Selectmen Will Make Decision on Service Road Tree Plan

Hearing about the National Grid tree clearing on Service Road.
GENE M. MARCHAND/ENTERPRISE - Hearing about the National Grid tree clearing on Service Road.

This story has been updated from what was originally posted on August 26. Original story is also posted below.

Emotions ran high during a sometimes tumultuous hearing Monday, August 25, on a proposal to cut trees along a 4.4-mile stretch of Service Road in East Sandwich.

National Grid has proposed cutting trees up to 15 feet from the north edge of the road as a prelude to installation of a natural gas pipeline.

The stretch runs from Route 130 to Chase Road.

Residents living on and near Service Road savaged the plan, which they said would strip the road of its scenic ambiance, create an ugly swath bordered by a chain-link fence abutting the Mid-Cape Highway, and lead to more traffic noise from the highway.

No decision was reached at the hearing, which was held at the Human Services Building on Quaker Meetinghouse Road. Fifty people attended.

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Paul S. Tilton, the town’s director of public works, announced that the submission of a written complaint about the National Grid plan effectively had shifted the decision on the tree plan from the town tree warden to the selectmen.

The selectmen are next scheduled to meet on September 11.

Despite the criticism directed at the hearing against National Grid, the proposed tree cutting is an outcome of decisions originally made by Sandwich town and water district officials.

Nine years ago, state regulators approved the pipeline to run down the northern edge of Service Road.

But Sandwich officials, leery of the potential troubles posed by installing the gas line among other utilities under the road, recommended that the company shift the line north of the road.

The company decided to do so. State regulators signed off on the change earlier this month.

But now National Grid has to obtain local permits for the project. And that is where Monday’s shade tree hearing came in.

A company consultant, Theodore A. Barten of Epsilon Associates Inc., said that National Grid is prepared to cut trees along the road once local permission is obtained.

But the company has a restricted window this fall for the cutting. To protect the box turtle, state regulators have forbidden any tree cutting along the road from November 1 to April 15.

That may push the tree cutting work, if approved, into next spring.

During the public hearing, state Representative Randy Hunt (R-Sandwich), who represented residents as an intervenor in state regulatory proceedings, said that the National Grid proposal as it now exists effectively would denude Service Road of its tree canopy.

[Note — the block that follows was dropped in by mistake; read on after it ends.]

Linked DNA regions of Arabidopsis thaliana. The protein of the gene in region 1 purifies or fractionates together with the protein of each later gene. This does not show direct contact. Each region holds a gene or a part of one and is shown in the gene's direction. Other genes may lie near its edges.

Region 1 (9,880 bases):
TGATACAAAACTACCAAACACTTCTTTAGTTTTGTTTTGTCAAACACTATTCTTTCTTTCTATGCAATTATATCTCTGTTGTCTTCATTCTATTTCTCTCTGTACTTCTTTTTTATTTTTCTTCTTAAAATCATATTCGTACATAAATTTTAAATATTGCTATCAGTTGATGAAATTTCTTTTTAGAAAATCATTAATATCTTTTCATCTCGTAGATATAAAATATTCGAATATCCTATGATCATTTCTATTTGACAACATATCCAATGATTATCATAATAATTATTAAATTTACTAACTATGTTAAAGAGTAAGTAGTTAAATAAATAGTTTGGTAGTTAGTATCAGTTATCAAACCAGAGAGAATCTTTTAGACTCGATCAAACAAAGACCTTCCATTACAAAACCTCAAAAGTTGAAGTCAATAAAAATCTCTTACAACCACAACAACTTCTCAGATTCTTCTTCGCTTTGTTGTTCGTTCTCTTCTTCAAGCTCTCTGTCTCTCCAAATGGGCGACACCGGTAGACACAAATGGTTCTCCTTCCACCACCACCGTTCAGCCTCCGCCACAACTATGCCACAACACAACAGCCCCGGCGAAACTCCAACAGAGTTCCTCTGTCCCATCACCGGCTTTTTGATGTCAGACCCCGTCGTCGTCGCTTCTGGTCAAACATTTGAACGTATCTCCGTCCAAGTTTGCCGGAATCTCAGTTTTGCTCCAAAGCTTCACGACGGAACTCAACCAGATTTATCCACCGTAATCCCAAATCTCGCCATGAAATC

Mr. Hunt noted that none of the selectmen were attending the hearing, and asked if the hearing tape would be made available to allow them to listen to the comments and questions.

Daryl Crossman of Telegraph Hill Road questioned why the tree hearing even had been scheduled, given complaints filed about the company pipeline plan with the Attorney General’s office and with the state Division of Professional Licensure.

Mr. Crossman further said extensive tree cutting would reduce safety along Service Road by opening it up to the kind of sun glare now commonly experienced by drivers on the parallel Mid-Cape Highway.

Nancy Mann of Overlook Drive said that the tree cutting effectively will cut property values of residences on and near Service Road and make it more difficult to sell them.

Speaking to Mr. Tilton and tree warden Justin O’Connor, the hearing officers, Ms. Mann said, “We’re pleading with you. It’s not right.”

Stephanie A. Brady of Overlook Drive said the effects of the tree-cutting plan would tighten the squeeze on her household even further.

“We can’t sell our house—we dropped the price another $100,000,” Ms. Brady said. “They outsourced my job this year. We have no money. Our taxes keep going up. No one wants to live in Sandwich anymore.”

“We lived here 40 years, Justin, and this is what we get,” she told the tree warden.

James H. Watts III of Karla Lane said the tree cutting will increase the noise from the Mid-Cape Highway and that the trees will take years to grow back.

Following the conclusion of the hearing, Mr. Tilton informed the residents that the town had its own questions about the effectiveness of National Grid’s mitigation plan, which would entail planting pine trees on residents’ property.

 

Below is our original posting of this story on Tuesday, August 26.

The Sandwich Board of Selectmen will decide whether to let National Grid go ahead with its plan to cut trees along the Service Road in East Sandwich in conjunction with the installation of a natural gas pipeline.

At a public hearing held Monday night, August 25, at the Human Services Building, Paul S. Tilton, the town’s director of public works, announced that the submission of a written complaint about the National Grid plan effectively had shifted the decision on the tree plan from the town tree warden to the selectmen.

The selectmen are next scheduled to meet on September 11.

Fifty people attended Monday night’s public hearing, which began with a presentation of the National Grid plan by a company consultant, Theodore A. Barten of Epsilon Associates Inc.

Members of the public who spoke at the hearing, most of whom live on or near the affected section of the Service Road, criticized the plan and its potential impact, often severely.

Residents said the plan effectively will eliminate a natural buffer between the Service Road and the Mid-Cape Highway, creating an ugly visual swath that would filter less noise from the highway.         

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